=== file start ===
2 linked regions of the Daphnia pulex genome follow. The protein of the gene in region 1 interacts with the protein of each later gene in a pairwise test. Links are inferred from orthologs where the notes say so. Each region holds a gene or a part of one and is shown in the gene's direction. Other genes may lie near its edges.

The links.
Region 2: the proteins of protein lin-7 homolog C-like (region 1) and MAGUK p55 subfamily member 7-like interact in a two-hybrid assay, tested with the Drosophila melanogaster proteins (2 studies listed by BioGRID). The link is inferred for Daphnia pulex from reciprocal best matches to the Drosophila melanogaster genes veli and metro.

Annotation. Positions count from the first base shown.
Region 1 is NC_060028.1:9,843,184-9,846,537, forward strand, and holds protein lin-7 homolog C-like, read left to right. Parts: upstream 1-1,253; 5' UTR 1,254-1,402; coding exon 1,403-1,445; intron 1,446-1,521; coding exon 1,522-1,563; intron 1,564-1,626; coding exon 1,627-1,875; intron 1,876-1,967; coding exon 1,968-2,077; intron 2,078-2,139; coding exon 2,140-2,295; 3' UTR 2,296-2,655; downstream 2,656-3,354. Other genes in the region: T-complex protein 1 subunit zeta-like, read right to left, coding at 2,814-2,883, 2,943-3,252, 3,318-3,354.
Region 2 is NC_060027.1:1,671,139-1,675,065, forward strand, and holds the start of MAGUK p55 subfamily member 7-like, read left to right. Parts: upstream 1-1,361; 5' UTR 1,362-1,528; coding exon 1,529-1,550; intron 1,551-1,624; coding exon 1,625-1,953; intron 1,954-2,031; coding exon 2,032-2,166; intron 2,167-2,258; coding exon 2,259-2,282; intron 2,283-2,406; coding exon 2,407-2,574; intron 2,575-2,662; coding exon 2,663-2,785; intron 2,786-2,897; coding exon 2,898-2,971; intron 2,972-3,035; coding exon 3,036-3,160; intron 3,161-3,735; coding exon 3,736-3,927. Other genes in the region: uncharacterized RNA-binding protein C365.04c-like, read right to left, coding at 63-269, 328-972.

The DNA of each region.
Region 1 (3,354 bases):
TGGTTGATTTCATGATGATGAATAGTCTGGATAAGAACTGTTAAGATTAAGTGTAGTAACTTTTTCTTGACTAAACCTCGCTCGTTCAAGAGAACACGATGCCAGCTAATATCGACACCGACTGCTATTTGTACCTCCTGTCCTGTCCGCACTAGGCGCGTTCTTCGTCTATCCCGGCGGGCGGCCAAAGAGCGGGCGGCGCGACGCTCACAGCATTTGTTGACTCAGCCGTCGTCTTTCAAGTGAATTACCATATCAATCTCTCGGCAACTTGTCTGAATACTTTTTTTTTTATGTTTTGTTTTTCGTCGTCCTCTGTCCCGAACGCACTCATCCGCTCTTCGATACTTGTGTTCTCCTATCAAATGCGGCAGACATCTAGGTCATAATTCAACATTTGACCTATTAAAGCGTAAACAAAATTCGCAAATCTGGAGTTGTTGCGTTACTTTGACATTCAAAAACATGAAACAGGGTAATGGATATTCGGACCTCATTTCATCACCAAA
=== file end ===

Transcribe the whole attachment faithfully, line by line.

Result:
2 linked regions of the Daphnia pulex genome follow. The protein of the gene in region 1 interacts with the protein of each later gene in a pairwise test. Links are inferred from orthologs where the notes say so. Each region holds a gene or a part of one and is shown in the gene's direction. Other genes may lie near its edges.

The links.
Region 2: the proteins of protein lin-7 homolog C-like (region 1) and MAGUK p55 subfamily member 7-like interact in a two-hybrid assay, tested with the Drosophila melanogaster proteins (2 studies listed by BioGRID). The link is inferred for Daphnia pulex from reciprocal best matches to the Drosophila melanogaster genes veli and metro.

Annotation. Positions count from the first base shown.
Region 1 is NC_060028.1:9,843,184-9,846,537, forward strand, and holds protein lin-7 homolog C-like, read left to right. Parts: upstream 1-1,253; 5' UTR 1,254-1,402; coding exon 1,403-1,445; intron 1,446-1,521; coding exon 1,522-1,563; intron 1,564-1,626; coding exon 1,627-1,875; intron 1,876-1,967; coding exon 1,968-2,077; intron 2,078-2,139; coding exon 2,140-2,295; 3' UTR 2,296-2,655; downstream 2,656-3,354. Other genes in the region: T-complex protein 1 subunit zeta-like, read right to left, coding at 2,814-2,883, 2,943-3,252, 3,318-3,354.
Region 2 is NC_060027.1:1,671,139-1,675,065, forward strand, and holds the start of MAGUK p55 subfamily member 7-like, read left to right. Parts: upstream 1-1,361; 5' UTR 1,362-1,528; coding exon 1,529-1,550; intron 1,551-1,624; coding exon 1,625-1,953; intron 1,954-2,031; coding exon 2,032-2,166; intron 2,167-2,258; coding exon 2,259-2,282; intron 2,283-2,406; coding exon 2,407-2,574; intron 2,575-2,662; coding exon 2,663-2,785; intron 2,786-2,897; coding exon 2,898-2,971; intron 2,972-3,035; coding exon 3,036-3,160; intron 3,161-3,735; coding exon 3,736-3,927. Other genes in the region: uncharacterized RNA-binding protein C365.04c-like, read right to left, coding at 63-269, 328-972.

The DNA of each region.
Region 1 (3,354 bases):
TGGTTGATTTCATGATGATGAATAGTCTGGATAAGAACTGTTAAGATTAAGTGTAGTAACTTTTTCTTGACTAAACCTCGCTCGTTCAAGAGAACACGATGCCAGCTAATATCGACACCGACTGCTATTTGTACCTCCTGTCCTGTCCGCACTAGGCGCGTTCTTCGTCTATCCCGGCGGGCGGCCAAAGAGCGGGCGGCGCGACGCTCACAGCATTTGTTGACTCAGCCGTCGTCTTTCAAGTGAATTACCATATCAATCTCTCGGCAACTTGTCTGAATACTTTTTTTTTTATGTTTTGTTTTTCGTCGTCCTCTGTCCCGAACGCACTCATCCGCTCTTCGATACTTGTGTTCTCCTATCAAATGCGGCAGACATCTAGGTCATAATTCAACATTTGACCTATTAAAGCGTAAACAAAATTCGCAAATCTGGAGTTGTTGCGTTACTTTGACATTCAAAAACATGAAACAGGGTAATGGATATTCGGACCTCATTTCATCACCAAA